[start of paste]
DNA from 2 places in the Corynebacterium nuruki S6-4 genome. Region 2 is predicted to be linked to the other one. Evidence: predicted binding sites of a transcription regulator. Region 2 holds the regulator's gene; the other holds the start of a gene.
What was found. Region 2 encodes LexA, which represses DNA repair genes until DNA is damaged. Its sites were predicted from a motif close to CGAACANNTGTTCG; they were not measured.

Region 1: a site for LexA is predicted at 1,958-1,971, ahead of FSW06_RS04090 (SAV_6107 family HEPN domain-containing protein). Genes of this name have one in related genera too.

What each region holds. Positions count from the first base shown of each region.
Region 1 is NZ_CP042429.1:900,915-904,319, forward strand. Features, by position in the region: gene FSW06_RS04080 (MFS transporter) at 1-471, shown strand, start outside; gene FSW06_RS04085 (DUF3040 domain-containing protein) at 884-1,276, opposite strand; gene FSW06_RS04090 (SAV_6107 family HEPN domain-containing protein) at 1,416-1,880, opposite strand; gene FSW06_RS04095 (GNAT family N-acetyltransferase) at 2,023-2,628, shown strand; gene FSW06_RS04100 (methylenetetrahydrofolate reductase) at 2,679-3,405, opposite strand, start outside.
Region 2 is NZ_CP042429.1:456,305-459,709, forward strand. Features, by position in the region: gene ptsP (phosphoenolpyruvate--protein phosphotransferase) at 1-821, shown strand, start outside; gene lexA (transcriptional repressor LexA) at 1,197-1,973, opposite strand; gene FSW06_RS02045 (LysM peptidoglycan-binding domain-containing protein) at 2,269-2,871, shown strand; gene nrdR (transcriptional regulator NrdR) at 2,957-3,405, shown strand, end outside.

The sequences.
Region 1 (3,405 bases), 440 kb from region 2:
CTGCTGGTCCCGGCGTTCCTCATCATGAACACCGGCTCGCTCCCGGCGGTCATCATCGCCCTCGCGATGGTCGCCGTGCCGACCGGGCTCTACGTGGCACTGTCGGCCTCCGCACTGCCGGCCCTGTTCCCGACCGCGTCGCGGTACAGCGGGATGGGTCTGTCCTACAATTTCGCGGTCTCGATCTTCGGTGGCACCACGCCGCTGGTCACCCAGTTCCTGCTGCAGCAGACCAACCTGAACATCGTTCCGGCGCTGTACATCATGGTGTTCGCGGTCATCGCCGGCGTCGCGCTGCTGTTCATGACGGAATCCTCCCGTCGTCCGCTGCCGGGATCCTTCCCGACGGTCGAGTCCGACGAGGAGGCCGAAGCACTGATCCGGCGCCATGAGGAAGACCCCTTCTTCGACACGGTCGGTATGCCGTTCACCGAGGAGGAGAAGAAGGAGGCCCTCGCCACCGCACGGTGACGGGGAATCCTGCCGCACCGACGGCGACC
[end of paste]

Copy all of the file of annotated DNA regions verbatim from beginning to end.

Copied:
DNA from 2 places in the Corynebacterium nuruki S6-4 genome. Region 2 is predicted to be linked to the other one. Evidence: predicted binding sites of a transcription regulator. Region 2 holds the regulator's gene; the other holds the start of a gene.
What was found. Region 2 encodes LexA, which represses DNA repair genes until DNA is damaged. Its sites were predicted from a motif close to CGAACANNTGTTCG; they were not measured.

Region 1: a site for LexA is predicted at 1,958-1,971, ahead of FSW06_RS04090 (SAV_6107 family HEPN domain-containing protein). Genes of this name have one in related genera too.

What each region holds. Positions count from the first base shown of each region.
Region 1 is NZ_CP042429.1:900,915-904,319, forward strand. Features, by position in the region: gene FSW06_RS04080 (MFS transporter) at 1-471, shown strand, start outside; gene FSW06_RS04085 (DUF3040 domain-containing protein) at 884-1,276, opposite strand; gene FSW06_RS04090 (SAV_6107 family HEPN domain-containing protein) at 1,416-1,880, opposite strand; gene FSW06_RS04095 (GNAT family N-acetyltransferase) at 2,023-2,628, shown strand; gene FSW06_RS04100 (methylenetetrahydrofolate reductase) at 2,679-3,405, opposite strand, start outside.
Region 2 is NZ_CP042429.1:456,305-459,709, forward strand. Features, by position in the region: gene ptsP (phosphoenolpyruvate--protein phosphotransferase) at 1-821, shown strand, start outside; gene lexA (transcriptional repressor LexA) at 1,197-1,973, opposite strand; gene FSW06_RS02045 (LysM peptidoglycan-binding domain-containing protein) at 2,269-2,871, shown strand; gene nrdR (transcriptional regulator NrdR) at 2,957-3,405, shown strand, end outside.

The sequences.
Region 1 (3,405 bases), 440 kb from region 2:
CTGCTGGTCCCGGCGTTCCTCATCATGAACACCGGCTCGCTCCCGGCGGTCATCATCGCCCTCGCGATGGTCGCCGTGCCGACCGGGCTCTACGTGGCACTGTCGGCCTCCGCACTGCCGGCCCTGTTCCCGACCGCGTCGCGGTACAGCGGGATGGGTCTGTCCTACAATTTCGCGGTCTCGATCTTCGGTGGCACCACGCCGCTGGTCACCCAGTTCCTGCTGCAGCAGACCAACCTGAACATCGTTCCGGCGCTGTACATCATGGTGTTCGCGGTCATCGCCGGCGTCGCGCTGCTGTTCATGACGGAATCCTCCCGTCGTCCGCTGCCGGGATCCTTCCCGACGGTCGAGTCCGACGAGGAGGCCGAAGCACTGATCCGGCGCCATGAGGAAGACCCCTTCTTCGACACGGTCGGTATGCCGTTCACCGAGGAGGAGAAGAAGGAGGCCCTCGCCACCGCACGGTGACGGGGAATCCTGCCGCACCGACGGCGACC